From the questionable court case surrounding Scotland’s now famous Madeleine Smith, and the failed police investigation into Bradford’s Jack the Ripper case of 1888, to the mysterious deaths of Caroline Luard and Florence Nightingale Shore at the start of the twentieth century, this book disturbs the dust, sifts the facts and poses the questions that mattered at the time of each murder. Did Harold Greenwood poison his wife in Kidwelly? Who was responsible for the Ripper-like killing of Emily Dimmock and Rose Harsent? Why did Evelyn Foster die on the moor near Otterburn in what became known as the Blazing car murder and who strangled Ann Noblett to death in 1957?

These are just some of the cases examined and the stories behind them. Each and every one, no matter how appalling the crime, still deserving of justice.

My Review

This book covers thirteen murders from 1857 – 1957, some quite well-known and some less so. The author gives the details then discusses the possible killers, as far as he is able to after so long. Each chapter is detailed and the photographs and images provided are helpful. It’s a fairly easy to read book that you can pick up to read a chapter or two then go back to later.

A good place to start if you’re interested in unsolved murders.

Crime on the Canals
Throughout our islands’ history we find tales of thieves, smugglers, thugs and murderers. Books have been written retelling tales of bandits, footpads, highwaymen, et al, attacking the lone traveller, the horseman, the coachman, shipping line, locomotive engineer, lorry or van driver and even pilot. Yet for almost two centuries the majority of goods travelled on Britain’s famed canal network. This also attracted felons of all kinds and yet many of these tales had been ignored, until now.

Within these pages all manner of crimes are covered. From murders to muggings, parental problems to pilfering, arson, assault, smugglers, counterfeiters and even road rage (albeit canal-style). But it is not all morbidity and misery, humour also plays a significant part in these tales. Why would a hungry man steal the inedible? Follow the policeman on foot chasing down a thief on board the narrowboat. Discover what really lies beneath the waters of the canal. Learn about canal etiquette, the hardships, the kindness and the cruelty.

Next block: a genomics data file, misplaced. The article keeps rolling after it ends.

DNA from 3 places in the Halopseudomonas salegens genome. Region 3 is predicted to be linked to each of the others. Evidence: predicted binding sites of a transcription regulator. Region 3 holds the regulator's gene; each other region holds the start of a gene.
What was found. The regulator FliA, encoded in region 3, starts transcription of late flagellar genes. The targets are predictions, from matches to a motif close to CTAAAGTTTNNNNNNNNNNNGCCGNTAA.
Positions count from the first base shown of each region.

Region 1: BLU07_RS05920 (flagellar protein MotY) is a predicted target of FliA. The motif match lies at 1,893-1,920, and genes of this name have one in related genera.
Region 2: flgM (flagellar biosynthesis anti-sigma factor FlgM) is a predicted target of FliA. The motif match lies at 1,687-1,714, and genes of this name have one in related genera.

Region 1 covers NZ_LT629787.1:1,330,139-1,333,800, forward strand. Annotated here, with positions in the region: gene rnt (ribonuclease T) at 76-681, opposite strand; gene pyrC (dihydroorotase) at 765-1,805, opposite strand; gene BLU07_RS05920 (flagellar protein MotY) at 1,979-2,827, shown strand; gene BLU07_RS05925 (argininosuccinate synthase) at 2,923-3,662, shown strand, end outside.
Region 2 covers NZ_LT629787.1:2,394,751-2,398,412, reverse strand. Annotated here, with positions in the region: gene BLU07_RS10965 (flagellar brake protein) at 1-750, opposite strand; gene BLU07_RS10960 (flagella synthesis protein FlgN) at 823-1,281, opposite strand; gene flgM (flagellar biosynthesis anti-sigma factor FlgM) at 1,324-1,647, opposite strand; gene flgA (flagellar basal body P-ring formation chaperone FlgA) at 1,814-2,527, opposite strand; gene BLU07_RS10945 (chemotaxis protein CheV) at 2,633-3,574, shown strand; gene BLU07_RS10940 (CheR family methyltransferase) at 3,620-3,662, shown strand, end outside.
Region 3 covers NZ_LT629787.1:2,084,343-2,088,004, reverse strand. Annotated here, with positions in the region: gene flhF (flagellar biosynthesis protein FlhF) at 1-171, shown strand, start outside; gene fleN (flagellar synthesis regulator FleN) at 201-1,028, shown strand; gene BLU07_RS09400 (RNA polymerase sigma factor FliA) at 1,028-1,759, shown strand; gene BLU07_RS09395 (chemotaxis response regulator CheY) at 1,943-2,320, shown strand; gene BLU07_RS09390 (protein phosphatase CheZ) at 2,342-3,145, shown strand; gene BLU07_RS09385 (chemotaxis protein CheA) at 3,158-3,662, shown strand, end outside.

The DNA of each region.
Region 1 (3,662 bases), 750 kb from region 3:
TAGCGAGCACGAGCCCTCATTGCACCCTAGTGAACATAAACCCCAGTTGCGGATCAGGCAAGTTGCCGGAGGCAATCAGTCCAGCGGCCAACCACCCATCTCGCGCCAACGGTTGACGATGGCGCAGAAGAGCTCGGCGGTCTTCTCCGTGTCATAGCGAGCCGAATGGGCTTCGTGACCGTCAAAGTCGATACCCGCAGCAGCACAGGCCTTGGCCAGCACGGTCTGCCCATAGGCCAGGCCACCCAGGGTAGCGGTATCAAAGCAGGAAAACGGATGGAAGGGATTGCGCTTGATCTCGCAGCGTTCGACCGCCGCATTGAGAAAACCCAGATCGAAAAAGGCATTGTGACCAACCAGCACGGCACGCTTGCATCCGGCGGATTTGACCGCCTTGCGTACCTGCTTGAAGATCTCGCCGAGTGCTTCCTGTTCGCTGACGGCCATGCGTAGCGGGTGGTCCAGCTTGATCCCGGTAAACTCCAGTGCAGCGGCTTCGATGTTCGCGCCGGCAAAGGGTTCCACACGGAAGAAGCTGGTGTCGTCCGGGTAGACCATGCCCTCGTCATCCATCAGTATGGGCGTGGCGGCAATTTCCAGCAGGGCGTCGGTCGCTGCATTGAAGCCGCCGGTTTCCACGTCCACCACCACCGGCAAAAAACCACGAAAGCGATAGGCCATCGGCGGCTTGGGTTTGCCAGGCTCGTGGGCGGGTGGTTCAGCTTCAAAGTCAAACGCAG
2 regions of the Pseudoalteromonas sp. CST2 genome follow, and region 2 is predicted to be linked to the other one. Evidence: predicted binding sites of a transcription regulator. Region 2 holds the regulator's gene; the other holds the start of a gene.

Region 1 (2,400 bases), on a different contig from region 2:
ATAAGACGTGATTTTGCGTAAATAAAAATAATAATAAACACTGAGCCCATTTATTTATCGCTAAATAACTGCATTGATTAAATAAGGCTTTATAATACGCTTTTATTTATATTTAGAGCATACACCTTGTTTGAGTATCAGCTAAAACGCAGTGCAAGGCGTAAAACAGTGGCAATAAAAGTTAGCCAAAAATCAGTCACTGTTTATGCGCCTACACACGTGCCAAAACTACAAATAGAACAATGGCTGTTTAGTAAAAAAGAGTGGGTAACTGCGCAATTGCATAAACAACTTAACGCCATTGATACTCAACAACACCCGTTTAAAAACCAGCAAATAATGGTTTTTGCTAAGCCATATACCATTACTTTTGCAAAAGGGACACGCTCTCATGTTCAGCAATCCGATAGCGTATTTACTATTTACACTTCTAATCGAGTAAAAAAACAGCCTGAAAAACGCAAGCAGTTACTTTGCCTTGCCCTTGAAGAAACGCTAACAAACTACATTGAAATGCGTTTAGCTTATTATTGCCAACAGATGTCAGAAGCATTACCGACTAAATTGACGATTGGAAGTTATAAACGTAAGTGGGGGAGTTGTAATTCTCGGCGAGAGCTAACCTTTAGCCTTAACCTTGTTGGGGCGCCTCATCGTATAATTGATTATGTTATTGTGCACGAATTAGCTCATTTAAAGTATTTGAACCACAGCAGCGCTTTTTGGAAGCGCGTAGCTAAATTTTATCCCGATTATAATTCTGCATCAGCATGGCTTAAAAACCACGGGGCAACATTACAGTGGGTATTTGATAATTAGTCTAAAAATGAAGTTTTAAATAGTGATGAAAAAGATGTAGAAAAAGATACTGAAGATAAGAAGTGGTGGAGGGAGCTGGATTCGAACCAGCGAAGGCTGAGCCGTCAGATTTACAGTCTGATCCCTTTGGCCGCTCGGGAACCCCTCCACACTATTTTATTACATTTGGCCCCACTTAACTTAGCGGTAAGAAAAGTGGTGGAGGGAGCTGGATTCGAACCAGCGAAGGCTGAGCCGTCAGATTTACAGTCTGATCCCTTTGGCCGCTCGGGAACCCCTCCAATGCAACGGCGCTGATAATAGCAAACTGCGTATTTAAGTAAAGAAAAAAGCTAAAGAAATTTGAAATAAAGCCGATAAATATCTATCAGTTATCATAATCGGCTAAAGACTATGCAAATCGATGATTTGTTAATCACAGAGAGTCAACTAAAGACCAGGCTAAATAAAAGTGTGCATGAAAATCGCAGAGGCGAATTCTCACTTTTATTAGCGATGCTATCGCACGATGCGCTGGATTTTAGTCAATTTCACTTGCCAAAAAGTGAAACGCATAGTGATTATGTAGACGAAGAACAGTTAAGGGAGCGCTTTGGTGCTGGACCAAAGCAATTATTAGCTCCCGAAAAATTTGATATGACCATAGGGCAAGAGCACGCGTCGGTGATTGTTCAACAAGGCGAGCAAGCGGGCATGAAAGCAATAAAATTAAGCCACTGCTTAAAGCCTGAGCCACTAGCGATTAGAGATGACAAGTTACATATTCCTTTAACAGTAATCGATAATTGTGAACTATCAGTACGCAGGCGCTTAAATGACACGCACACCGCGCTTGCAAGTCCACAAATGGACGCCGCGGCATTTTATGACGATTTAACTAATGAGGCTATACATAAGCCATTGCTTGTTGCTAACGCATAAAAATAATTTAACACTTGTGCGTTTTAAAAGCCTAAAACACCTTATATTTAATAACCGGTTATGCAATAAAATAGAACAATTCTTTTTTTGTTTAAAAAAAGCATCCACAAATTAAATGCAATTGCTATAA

From an author whose fascination with etymology has produced many books on origins of place names, leading to an interest in the historical modes of travel across our islands, this book is the latest to follow old routes and those found along them.

My Review

Well, this one was different. Since the network of canals around England were first dug in the early years of the Industrial Revolution to the modern use of them for pleasure, crime has taken place. Murder, mugging, coal theft.

I found this book sludgy going at times, although at others it was really fascinating.

Review: ‘Frankie’, by James Essinger and Sandra Koutzenko

Frankie: The Woman Who Saved Millions from Thalidomide

Thalidomide: patented in Germany as a non-toxic cure-all for sleeplessness and morning sickness. A wonder drug with no side-effects.

We know differently now.

Today, thalidomide is a byword for tragedy and drug reform – a sign of what happens when things aren’t done ‘the right way’. But when it was released in the 1950s, it was the best thing since penicillin – something that doctors were encouraged to prescribe to all of their patients. Nobody could anticipate what it actually did: induce sleeping, prevent morning sickness, and drastically harm unborn children.

But, whilst thalidomide rampaged and ravaged throughout most of the West, it never reached the United States. It landed on the desk of Dr Frances Kelsey, and there it stayed as she battled hierarchy, patriarchy, and the Establishment in an effort to prove that it was dangerous. Frankie is her story.

Purchase Links